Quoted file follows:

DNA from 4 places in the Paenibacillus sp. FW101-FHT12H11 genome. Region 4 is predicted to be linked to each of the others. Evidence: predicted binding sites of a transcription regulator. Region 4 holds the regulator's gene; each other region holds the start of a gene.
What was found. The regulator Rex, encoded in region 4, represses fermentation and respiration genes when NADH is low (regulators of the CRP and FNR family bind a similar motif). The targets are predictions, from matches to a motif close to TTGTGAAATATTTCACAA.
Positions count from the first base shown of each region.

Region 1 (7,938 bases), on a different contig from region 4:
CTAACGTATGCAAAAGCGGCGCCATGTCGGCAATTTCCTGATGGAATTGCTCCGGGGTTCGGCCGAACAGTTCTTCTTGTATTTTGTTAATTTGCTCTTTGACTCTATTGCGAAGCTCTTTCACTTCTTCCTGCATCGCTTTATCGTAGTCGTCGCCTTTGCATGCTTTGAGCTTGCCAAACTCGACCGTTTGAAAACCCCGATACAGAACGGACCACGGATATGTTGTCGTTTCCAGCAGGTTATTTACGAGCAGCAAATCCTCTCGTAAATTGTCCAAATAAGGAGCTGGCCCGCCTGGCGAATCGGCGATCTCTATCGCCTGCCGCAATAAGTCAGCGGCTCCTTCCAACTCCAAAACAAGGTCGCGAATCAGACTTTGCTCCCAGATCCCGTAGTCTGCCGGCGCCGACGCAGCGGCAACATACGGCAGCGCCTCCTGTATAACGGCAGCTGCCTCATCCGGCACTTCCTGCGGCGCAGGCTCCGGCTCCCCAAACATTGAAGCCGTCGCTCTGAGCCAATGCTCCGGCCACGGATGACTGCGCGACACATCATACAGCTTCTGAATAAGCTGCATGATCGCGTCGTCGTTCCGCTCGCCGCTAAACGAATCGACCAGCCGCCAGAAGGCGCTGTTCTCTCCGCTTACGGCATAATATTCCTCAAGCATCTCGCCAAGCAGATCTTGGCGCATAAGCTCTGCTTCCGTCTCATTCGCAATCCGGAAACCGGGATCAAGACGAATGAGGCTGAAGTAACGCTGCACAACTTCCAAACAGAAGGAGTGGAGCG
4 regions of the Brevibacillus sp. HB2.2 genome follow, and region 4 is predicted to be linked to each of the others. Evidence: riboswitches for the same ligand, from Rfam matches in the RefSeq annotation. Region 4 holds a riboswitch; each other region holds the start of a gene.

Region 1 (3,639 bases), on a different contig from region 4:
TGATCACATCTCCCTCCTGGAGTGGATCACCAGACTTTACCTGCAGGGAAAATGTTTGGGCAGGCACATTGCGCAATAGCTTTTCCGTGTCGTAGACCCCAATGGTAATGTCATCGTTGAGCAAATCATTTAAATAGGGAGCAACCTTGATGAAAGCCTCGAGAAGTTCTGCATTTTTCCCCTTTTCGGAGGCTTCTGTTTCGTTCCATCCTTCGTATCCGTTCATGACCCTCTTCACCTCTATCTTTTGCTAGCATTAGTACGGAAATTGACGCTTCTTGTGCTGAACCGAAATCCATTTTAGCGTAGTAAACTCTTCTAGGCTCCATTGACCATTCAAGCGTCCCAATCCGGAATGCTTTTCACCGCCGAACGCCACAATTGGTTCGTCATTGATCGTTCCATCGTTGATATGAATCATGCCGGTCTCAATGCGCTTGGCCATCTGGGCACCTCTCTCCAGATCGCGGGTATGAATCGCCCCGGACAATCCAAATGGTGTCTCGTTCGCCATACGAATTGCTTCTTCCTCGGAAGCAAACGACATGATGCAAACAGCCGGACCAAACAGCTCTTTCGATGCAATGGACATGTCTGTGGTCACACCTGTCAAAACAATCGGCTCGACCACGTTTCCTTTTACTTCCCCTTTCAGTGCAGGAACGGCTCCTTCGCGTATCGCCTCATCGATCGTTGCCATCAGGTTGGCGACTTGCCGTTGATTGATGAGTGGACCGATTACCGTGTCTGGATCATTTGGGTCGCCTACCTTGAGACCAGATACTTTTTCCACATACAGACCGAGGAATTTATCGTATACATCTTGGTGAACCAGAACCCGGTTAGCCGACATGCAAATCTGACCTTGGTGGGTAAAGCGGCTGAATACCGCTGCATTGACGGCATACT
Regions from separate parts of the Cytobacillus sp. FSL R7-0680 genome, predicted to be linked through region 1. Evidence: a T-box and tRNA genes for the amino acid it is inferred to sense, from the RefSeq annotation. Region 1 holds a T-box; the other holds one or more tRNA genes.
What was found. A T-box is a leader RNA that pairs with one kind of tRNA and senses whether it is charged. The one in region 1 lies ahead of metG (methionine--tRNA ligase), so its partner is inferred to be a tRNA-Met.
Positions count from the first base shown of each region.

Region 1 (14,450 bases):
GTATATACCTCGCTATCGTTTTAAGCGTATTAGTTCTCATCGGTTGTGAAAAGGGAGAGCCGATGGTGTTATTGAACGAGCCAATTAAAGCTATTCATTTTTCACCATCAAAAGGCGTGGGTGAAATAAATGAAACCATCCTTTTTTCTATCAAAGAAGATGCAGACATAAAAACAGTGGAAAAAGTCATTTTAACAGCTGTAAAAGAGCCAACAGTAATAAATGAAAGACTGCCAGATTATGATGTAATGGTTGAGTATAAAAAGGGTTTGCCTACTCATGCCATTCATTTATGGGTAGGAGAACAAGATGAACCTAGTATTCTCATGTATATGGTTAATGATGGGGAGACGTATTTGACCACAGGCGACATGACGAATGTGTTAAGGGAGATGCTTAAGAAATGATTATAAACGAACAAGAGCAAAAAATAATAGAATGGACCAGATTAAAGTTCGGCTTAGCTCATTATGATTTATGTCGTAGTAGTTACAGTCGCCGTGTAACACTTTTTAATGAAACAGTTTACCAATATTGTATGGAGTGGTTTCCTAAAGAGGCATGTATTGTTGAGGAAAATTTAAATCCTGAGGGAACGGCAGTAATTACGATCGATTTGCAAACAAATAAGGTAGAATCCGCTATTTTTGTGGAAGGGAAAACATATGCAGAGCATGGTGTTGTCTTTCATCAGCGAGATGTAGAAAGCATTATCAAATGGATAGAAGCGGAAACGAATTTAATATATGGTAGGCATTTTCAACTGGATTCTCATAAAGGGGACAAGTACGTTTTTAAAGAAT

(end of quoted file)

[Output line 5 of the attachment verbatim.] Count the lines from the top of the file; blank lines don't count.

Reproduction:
CTAACGTATGCAAAAGCGGCGCCATGTCGGCAATTTCCTGATGGAATTGCTCCGGGGTTCGGCCGAACAGTTCTTCTTGTATTTTGTTAATTTGCTCTTTGACTCTATTGCGAAGCTCTTTCACTTCTTCCTGCATCGCTTTATCGTAGTCGTCGCCTTTGCATGCTTTGAGCTTGCCAAACTCGACCGTTTGAAAACCCCGATACAGAACGGACCACGGATATGTTGTCGTTTCCAGCAGGTTATTTACGAGCAGCAAATCCTCTCGTAAATTGTCCAAATAAGGAGCTGGCCCGCCTGGCGAATCGGCGATCTCTATCGCCTGCCGCAATAAGTCAGCGGCTCCTTCCAACTCCAAAACAAGGTCGCGAATCAGACTTTGCTCCCAGATCCCGTAGTCTGCCGGCGCCGACGCAGCGGCAACATACGGCAGCGCCTCCTGTATAACGGCAGCTGCCTCATCCGGCACTTCCTGCGGCGCAGGCTCCGGCTCCCCAAACATTGAAGCCGTCGCTCTGAGCCAATGCTCCGGCCACGGATGACTGCGCGACACATCATACAGCTTCTGAATAAGCTGCATGATCGCGTCGTCGTTCCGCTCGCCGCTAAACGAATCGACCAGCCGCCAGAAGGCGCTGTTCTCTCCGCTTACGGCATAATATTCCTCAAGCATCTCGCCAAGCAGATCTTGGCGCATAAGCTCTGCTTCCGTCTCATTCGCAATCCGGAAACCGGGATCAAGACGAATGAGGCTGAAGTAACGCTGCACAACTTCCAAACAGAAGGAGTGGAGCG